ATTRIBUTES for effective communication
Resources are what organizations invest to achieve their goals. They include dollars (grants, programs, services) and human capital (labor, research, thought leadership).
Call it brand equity, issue expertise, or reputation. It is the sum of earned and perceived credibility an organization holds around a set of issues.
Relationships are the universe of affiliations and associations that give an organization authority and the capacity to advance its agenda or shape behavior change.
Openness drives mission. Social change organizations that operate transparently build trust with their stakeholders, which helps advance their mission.
Inclusive organizations are diverse at all levels. The decisions they make incorporate a wide range of viewpoints and perspectives, which promotes responsiveness and adaptability.
Organizations that communicate effectively are respectful of divergent opinions and views. They listen actively and thoughtfully, even when they disagree with what’s being said.
A self-aware organization understands its unique strengths and capacity to effect change; it also knows its limitations and boundaries.
The first step in any strategic communication effort is clearly defining your objective. Think of it as a destination, a specific spot on the map.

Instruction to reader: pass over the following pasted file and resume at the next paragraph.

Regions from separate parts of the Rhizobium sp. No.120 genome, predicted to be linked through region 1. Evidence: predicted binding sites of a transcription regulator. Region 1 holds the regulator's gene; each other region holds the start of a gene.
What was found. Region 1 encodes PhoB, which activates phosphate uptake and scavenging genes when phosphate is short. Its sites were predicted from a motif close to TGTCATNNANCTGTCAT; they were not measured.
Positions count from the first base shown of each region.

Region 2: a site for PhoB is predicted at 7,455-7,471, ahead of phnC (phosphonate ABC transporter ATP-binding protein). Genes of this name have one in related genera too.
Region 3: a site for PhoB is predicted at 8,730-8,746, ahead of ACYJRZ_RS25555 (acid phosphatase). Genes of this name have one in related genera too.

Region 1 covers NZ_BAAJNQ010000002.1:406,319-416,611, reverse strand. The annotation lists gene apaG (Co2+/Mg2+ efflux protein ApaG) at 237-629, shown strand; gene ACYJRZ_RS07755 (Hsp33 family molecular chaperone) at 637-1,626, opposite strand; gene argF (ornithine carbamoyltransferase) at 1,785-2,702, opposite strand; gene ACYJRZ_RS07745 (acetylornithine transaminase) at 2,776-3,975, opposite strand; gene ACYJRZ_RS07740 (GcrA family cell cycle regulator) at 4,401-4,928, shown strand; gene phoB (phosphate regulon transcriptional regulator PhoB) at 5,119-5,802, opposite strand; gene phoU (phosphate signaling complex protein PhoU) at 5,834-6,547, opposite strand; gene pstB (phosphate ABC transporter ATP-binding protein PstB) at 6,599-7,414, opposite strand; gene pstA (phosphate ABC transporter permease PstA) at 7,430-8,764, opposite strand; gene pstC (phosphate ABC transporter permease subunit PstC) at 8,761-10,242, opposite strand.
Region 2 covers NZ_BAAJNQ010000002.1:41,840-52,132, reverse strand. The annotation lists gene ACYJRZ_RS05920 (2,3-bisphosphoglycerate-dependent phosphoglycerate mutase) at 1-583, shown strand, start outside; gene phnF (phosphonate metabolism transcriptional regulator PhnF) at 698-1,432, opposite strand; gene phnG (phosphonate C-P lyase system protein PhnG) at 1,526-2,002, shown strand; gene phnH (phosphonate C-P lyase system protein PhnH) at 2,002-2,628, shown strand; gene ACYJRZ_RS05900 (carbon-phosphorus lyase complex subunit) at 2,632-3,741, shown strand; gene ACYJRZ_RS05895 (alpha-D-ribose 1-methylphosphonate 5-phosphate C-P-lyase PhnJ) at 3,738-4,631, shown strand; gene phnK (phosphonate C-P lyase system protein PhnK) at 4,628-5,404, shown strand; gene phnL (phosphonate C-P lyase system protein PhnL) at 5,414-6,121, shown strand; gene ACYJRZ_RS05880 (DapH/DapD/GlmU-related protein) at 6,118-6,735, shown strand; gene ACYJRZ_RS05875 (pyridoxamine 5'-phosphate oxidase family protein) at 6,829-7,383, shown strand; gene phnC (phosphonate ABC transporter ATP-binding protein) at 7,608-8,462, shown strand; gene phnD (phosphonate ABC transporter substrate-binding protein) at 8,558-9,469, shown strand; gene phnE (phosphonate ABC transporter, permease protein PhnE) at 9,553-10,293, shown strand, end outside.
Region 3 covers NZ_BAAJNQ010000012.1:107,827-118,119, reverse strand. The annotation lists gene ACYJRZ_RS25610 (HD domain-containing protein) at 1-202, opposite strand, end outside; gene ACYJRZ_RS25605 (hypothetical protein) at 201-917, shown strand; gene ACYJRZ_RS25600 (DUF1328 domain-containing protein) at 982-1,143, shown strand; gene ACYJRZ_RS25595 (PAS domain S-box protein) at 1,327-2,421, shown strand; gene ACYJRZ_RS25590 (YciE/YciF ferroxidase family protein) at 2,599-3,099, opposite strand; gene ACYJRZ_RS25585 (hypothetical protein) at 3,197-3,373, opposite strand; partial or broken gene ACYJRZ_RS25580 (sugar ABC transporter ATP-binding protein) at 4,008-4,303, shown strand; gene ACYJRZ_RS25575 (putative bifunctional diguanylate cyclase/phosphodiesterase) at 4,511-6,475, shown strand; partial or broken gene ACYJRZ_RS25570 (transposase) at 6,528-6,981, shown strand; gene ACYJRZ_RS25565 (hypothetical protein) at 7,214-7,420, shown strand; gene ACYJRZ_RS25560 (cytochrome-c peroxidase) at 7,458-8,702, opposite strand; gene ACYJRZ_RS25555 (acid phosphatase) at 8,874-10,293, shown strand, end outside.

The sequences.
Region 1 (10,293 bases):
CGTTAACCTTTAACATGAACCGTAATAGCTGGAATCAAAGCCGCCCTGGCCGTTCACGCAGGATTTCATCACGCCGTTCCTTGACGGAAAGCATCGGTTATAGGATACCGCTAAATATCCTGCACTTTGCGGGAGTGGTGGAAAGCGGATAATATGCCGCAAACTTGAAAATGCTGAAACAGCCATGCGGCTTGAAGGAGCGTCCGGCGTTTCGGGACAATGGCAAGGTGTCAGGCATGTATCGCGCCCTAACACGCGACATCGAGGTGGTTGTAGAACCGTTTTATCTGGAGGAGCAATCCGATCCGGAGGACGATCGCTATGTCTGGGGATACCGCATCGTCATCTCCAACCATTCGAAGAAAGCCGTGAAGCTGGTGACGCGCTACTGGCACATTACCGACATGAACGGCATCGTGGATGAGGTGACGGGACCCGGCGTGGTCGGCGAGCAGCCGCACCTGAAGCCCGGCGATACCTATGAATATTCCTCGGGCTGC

Define your target audiences before deciding how to reach them. Focus on those best positioned to directly determine the success or failure of your goal.
Every successful communication effort has an inherent point of view. Think of point of view as the tone, voice, style or personality for your communication.
Successful messaging requires clarity and consistency. Good messages should align with the interests and concerns most important to your audience.
Choosing the right messenger is a critical step in every strategic communication effort. Without it, your message is just a nice set of words.
The success of any communication depends on the channels used to disseminate it. Consider how you want your audience to receive and engage your message.
Active communication starts with listening, but involves equal parts learning and sharing. Doing all three well requires intentionality, focus, and time.
Communicating is an active three-step process. Learning follows listening, but is equally important. Both listening and learning are prerequisites for sharing.